• Search Google Scholar
    • Export Citation
  • Brand, M., Wegmann, E., Stark, R., Muller, A., Wolfling, K., Robbins, T. W., & Potenza, M. N. (2019). The Interaction of Person-Affect-Cognition-Execution (I-PACE) model for addictive behaviors: Update, generalization to addictive behaviors beyond internet-use disorders, and specification of the process character of addictive behaviors. Neuroscience and Biobehavioral Reviews, 104, 110. https://doi.org/10.1016/j.neubiorev.2019.06.032.

    • Search Google Scholar
    • Export Citation
  • Brand, M., Young, K. S., & Laier, C. (2014). Prefrontal control and internet addiction: A theoretical model and review of neuropsychological and neuroimaging findings. Frontiers in Human Neuroscience, 8. https://doi.org/10.3389/fnhum.2014.00375.

    • Search Google Scholar
    • Export Citation
  • Brand, M., Young, K. S., Laier, C., Wölfling, K., & Potenza, M. N. (2016). Integrating psychological and neurobiological considerations regarding the development and maintenance of specific Internet-use disorders: An Interaction of Person-Affect-Cognition-Execution (I-PACE) model. Neuroscience & Biobehavioral Reviews, 71, 252266. https://doi.org/10.3389/fnhum.2014.00375.

    • Search Google Scholar
    • Export Citation
  • Brühlmann, F., Baumgartner, P., Wallner, G., Kriglstein, S., & Mekler, E. D. (2020). Motivational profiling of League of legends players. Frontiers in Psychology, 11. https://doi.org/10.3389/fpsyg.2020.01307.

    • Search Google Scholar
    • Export Citation
  • Cai, C., Yuan, K., Yin, J., Feng, D., Bi, Y., Li, Y., … Tian, J. (2016). Striatum morphometry is associated with cognitive control deficits and symptom severity in internet gaming disorder. Brain Imaging and Behavior, 10(1), 1220. https://doi.org/10.1007/s11682-015-9358-8.

    • Search Google Scholar
    • Export Citation
  • Choi, S., Kim, H. S., Kim, G., Jeon, Y., Park, S. M., Lee, J., … Kim, D. (2014). Similarities and differences among internet gaming disorder, gambling disorder and alcohol use disorder: A focus on impulsivity and compulsivity. Journal of Behavioral Addictions, 3(4), 246253. https://doi.org/10.1556/jba.3.2014.4.6.

    • Search Google Scholar
    • Export Citation
  • Cooper, S., Robison, A. J., & Mazei-Robison, M. S. (2017). Reward circuitry in addiction. Neurotherapeutics, 14(3), 687697. https://doi.org/10.1007/s13311-017-0525-z.

    • Search Google Scholar
    • Export Citation
  • Desmurget, M., Richard, N., Harquel, S., Baraduc, P., Szathmari, A., Mottolese, C., & Sirigu, A. (2014). Neural representations of ethologically relevant hand/mouth synergies in the human precentral gyrus. Proceedings of the National Academy of Sciences, 111(15), 57185722. https://doi.org/10.1073/pnas.1321909111.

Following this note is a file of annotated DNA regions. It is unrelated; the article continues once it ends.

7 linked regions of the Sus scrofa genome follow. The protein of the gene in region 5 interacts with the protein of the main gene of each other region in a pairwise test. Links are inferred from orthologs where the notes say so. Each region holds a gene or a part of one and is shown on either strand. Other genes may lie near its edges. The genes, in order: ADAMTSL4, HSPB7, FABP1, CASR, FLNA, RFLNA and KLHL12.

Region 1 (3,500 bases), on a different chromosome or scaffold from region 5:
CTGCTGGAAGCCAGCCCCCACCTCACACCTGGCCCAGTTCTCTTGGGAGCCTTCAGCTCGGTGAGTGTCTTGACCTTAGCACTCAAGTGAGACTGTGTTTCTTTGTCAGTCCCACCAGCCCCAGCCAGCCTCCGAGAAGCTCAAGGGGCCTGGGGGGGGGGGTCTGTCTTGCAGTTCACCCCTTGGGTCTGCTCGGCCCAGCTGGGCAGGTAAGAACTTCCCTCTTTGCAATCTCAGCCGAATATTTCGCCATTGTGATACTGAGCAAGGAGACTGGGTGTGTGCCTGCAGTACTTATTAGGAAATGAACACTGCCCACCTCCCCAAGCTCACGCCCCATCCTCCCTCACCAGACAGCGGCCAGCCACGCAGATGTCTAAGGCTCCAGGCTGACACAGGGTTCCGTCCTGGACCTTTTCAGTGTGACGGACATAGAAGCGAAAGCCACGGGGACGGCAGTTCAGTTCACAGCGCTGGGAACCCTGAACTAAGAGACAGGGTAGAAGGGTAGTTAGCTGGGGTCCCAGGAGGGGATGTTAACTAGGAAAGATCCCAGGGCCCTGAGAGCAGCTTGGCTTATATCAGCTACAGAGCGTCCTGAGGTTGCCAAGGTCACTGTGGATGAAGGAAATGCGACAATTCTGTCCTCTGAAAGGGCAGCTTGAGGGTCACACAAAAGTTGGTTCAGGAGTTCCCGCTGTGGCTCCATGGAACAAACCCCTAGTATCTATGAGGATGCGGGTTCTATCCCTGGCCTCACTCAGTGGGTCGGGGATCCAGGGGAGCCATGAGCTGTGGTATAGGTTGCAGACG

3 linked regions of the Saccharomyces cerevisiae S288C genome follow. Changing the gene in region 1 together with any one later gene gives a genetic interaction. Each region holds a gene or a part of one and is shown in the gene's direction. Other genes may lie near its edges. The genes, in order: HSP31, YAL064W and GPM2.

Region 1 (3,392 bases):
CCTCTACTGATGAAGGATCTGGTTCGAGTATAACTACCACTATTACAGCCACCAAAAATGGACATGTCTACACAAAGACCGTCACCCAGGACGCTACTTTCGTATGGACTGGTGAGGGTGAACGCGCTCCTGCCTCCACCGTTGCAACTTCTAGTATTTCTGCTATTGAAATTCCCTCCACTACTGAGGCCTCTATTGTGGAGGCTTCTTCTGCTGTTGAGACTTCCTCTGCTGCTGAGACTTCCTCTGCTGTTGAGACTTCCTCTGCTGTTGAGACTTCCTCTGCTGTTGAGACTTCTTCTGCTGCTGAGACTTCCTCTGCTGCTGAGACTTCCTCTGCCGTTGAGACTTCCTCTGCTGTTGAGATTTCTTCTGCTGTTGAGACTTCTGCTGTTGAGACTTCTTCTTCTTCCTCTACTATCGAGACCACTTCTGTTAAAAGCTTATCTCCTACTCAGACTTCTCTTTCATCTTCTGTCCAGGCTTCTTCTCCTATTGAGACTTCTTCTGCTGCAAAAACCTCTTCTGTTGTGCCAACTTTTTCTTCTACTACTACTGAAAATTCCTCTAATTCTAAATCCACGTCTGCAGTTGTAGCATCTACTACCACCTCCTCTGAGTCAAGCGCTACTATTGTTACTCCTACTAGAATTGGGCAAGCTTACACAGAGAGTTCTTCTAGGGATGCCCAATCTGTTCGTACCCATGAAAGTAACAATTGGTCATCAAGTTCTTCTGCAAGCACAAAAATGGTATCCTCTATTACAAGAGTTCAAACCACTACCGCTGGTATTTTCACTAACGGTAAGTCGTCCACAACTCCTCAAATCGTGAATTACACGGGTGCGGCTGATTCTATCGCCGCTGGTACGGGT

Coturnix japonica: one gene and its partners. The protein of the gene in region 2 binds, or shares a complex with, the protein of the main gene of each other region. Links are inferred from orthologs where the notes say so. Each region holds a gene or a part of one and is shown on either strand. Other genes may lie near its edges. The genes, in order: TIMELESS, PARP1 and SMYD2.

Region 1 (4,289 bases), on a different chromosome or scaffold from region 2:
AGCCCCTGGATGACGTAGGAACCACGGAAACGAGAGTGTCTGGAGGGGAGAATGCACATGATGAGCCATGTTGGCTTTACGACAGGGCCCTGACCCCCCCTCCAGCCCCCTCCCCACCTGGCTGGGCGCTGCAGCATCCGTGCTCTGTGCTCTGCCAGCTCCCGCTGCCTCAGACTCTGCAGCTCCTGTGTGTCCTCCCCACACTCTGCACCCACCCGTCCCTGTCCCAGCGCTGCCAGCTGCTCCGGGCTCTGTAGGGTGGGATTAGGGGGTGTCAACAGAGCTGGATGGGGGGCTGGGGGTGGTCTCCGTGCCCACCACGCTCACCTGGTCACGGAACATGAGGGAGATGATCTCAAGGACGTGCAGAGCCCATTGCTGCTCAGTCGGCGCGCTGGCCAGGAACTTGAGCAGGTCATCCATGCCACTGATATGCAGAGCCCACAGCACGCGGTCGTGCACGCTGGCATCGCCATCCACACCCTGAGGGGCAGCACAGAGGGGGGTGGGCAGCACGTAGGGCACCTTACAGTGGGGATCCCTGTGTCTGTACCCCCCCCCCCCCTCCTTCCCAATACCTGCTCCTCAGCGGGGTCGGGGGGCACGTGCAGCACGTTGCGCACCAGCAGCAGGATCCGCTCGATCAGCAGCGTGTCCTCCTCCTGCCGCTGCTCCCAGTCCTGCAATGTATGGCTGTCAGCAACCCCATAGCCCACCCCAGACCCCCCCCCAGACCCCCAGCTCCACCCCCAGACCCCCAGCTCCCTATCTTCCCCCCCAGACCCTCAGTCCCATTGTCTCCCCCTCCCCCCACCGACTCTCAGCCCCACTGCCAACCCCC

• Search Google Scholar
    • Export Citation
  • Dong, G., Huang, J., & Du, X. (2012). Alterations in regional homogeneity of resting-state brain activity in internet gaming addicts. Behavioral and Brain Functions, 8(1), 41. https://doi.org/10.1186/1744-9081-8-41.

    • Search Google Scholar
    • Export Citation
  • Dong, G., Liu, X., Zheng, H., Du, X., & Potenza, M. N. (2019). Brain response features during forced break could predict subsequent recovery in internet gaming disorder: A longitudinal study. Journal of Psychiatric Research, 113, 1726. https://doi.org/10.1016/j.jpsychires.2019.03.003.

    • Search Google Scholar
    • Export Citation
  • Dong, G., Li, H., Wang, L., & Potenza, M. N. (2017). Cognitive control and reward/loss processing in Internet gaming disorder: Results from a comparison with recreational Internet game-users. European Psychiatry, 44, 3038. https://doi.org/10.1016/j.eurpsy.2017.03.004.

    • Search Google Scholar
    • Export Citation
  • Dong, G., & Potenza, M. N. (2014). A cognitive-behavioral model of Internet gaming disorder: Theoretical underpinnings and clinical implications. Journal of Psychiatric Research, 58, 711. https://doi.org/10.1016/j.jpsychires.2014.07.005.

    • Search Google Scholar
    • Export Citation
  • Dong, G., & Potenza, M. N. (2016). Risk-taking and risky decision-making in Internet gaming disorder: Implications regarding online gaming in the setting of negative consequences. Journal of Psychiatric Research, 73, 18. https://doi.org/10.1016/j.jpsychires.2015.11.011.

    • Search Google Scholar
    • Export Citation
  • Dong, H., Wang, M., Zhang, J., Hu, Y., Potenza, M. N., & Dong, G. (2021). Reduced frontostriatal functional connectivity and associations with severity of Internet gaming disorder. Addiction Biology, 26(4), e12985. https://doi.org/10.1111/adb.12985.

    • Search Google Scholar
    • Export Citation
  • Dong, G., Wang, M., Zheng, H., Wang, Z., Du, X., & Potenza, M. N. (2020). Disrupted prefrontal regulation of striatum-related craving in internet gaming disorder revealed by dynamic causal modeling: Results from a cue-reactivity task. Psychological Medicine, 51(9), 15491561. https://doi.org/10.1017/s003329172000032x.

    • Search Google Scholar
    • Export Citation
  • Dong, G., Zheng, H., Liu, X., Wang, Y., Du, X., & Potenza, M. N. (2018). Gender-related differences in cue-elicited cravings in Internet gaming disorder: The effects of deprivation. Journal of Behavioral Addictions, 7(4), 112. https://doi.org/10.1556/2006.7.2018.118.

    • Search Google Scholar
    • Export Citation
  • Engelmann, J. M., Versace, F., Robinson, J. D., Minnix, J. A., Lam, C. Y., Cui, Y., … Cinciripini, P. M. (2012). Neural substrates of smoking cue reactivity: A meta-analysis of fMRI studies. Neuroimage, 60(1), 252. https://doi.org/10.1016/j.neuroimage.2011.12.024.